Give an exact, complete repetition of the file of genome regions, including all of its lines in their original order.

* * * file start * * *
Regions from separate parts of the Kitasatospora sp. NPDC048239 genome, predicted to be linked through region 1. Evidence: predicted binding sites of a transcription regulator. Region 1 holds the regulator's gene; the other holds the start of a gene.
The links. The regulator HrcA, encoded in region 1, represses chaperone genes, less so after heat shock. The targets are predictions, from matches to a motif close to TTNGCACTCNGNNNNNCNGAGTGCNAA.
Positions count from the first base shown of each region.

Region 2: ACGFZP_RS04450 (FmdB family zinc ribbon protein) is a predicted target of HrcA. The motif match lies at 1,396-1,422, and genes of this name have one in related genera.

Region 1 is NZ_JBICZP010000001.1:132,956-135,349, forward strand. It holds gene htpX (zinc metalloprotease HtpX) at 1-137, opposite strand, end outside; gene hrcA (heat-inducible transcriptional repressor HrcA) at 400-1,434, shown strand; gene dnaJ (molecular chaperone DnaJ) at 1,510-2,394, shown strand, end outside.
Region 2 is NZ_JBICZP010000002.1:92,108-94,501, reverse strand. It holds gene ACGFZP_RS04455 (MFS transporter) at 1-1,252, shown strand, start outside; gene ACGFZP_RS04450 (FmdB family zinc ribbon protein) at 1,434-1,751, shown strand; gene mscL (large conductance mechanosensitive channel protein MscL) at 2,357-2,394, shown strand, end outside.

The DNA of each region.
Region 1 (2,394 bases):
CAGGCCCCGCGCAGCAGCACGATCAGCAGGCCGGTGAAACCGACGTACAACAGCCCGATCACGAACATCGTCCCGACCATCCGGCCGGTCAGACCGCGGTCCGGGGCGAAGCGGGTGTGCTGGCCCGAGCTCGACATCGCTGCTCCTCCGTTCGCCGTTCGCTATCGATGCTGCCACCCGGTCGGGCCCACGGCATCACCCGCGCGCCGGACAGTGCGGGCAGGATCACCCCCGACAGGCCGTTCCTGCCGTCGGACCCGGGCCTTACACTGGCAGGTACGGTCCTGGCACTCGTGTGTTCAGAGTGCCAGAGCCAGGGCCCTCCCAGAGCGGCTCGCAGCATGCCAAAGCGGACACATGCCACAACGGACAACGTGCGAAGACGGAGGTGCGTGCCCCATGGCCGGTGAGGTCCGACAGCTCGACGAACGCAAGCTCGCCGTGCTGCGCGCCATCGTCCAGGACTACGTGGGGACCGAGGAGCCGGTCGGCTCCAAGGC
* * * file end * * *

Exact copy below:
Regions from separate parts of the Kitasatospora sp. NPDC048239 genome, predicted to be linked through region 1. Evidence: predicted binding sites of a transcription regulator. Region 1 holds the regulator's gene; the other holds the start of a gene.
The links. The regulator HrcA, encoded in region 1, represses chaperone genes, less so after heat shock. The targets are predictions, from matches to a motif close to TTNGCACTCNGNNNNNCNGAGTGCNAA.
Positions count from the first base shown of each region.

Region 2: ACGFZP_RS04450 (FmdB family zinc ribbon protein) is a predicted target of HrcA. The motif match lies at 1,396-1,422, and genes of this name have one in related genera.

Region 1 is NZ_JBICZP010000001.1:132,956-135,349, forward strand. It holds gene htpX (zinc metalloprotease HtpX) at 1-137, opposite strand, end outside; gene hrcA (heat-inducible transcriptional repressor HrcA) at 400-1,434, shown strand; gene dnaJ (molecular chaperone DnaJ) at 1,510-2,394, shown strand, end outside.
Region 2 is NZ_JBICZP010000002.1:92,108-94,501, reverse strand. It holds gene ACGFZP_RS04455 (MFS transporter) at 1-1,252, shown strand, start outside; gene ACGFZP_RS04450 (FmdB family zinc ribbon protein) at 1,434-1,751, shown strand; gene mscL (large conductance mechanosensitive channel protein MscL) at 2,357-2,394, shown strand, end outside.

The DNA of each region.
Region 1 (2,394 bases):
CAGGCCCCGCGCAGCAGCACGATCAGCAGGCCGGTGAAACCGACGTACAACAGCCCGATCACGAACATCGTCCCGACCATCCGGCCGGTCAGACCGCGGTCCGGGGCGAAGCGGGTGTGCTGGCCCGAGCTCGACATCGCTGCTCCTCCGTTCGCCGTTCGCTATCGATGCTGCCACCCGGTCGGGCCCACGGCATCACCCGCGCGCCGGACAGTGCGGGCAGGATCACCCCCGACAGGCCGTTCCTGCCGTCGGACCCGGGCCTTACACTGGCAGGTACGGTCCTGGCACTCGTGTGTTCAGAGTGCCAGAGCCAGGGCCCTCCCAGAGCGGCTCGCAGCATGCCAAAGCGGACACATGCCACAACGGACAACGTGCGAAGACGGAGGTGCGTGCCCCATGGCCGGTGAGGTCCGACAGCTCGACGAACGCAAGCTCGCCGTGCTGCGCGCCATCGTCCAGGACTACGTGGGGACCGAGGAGCCGGTCGGCTCCAAGGC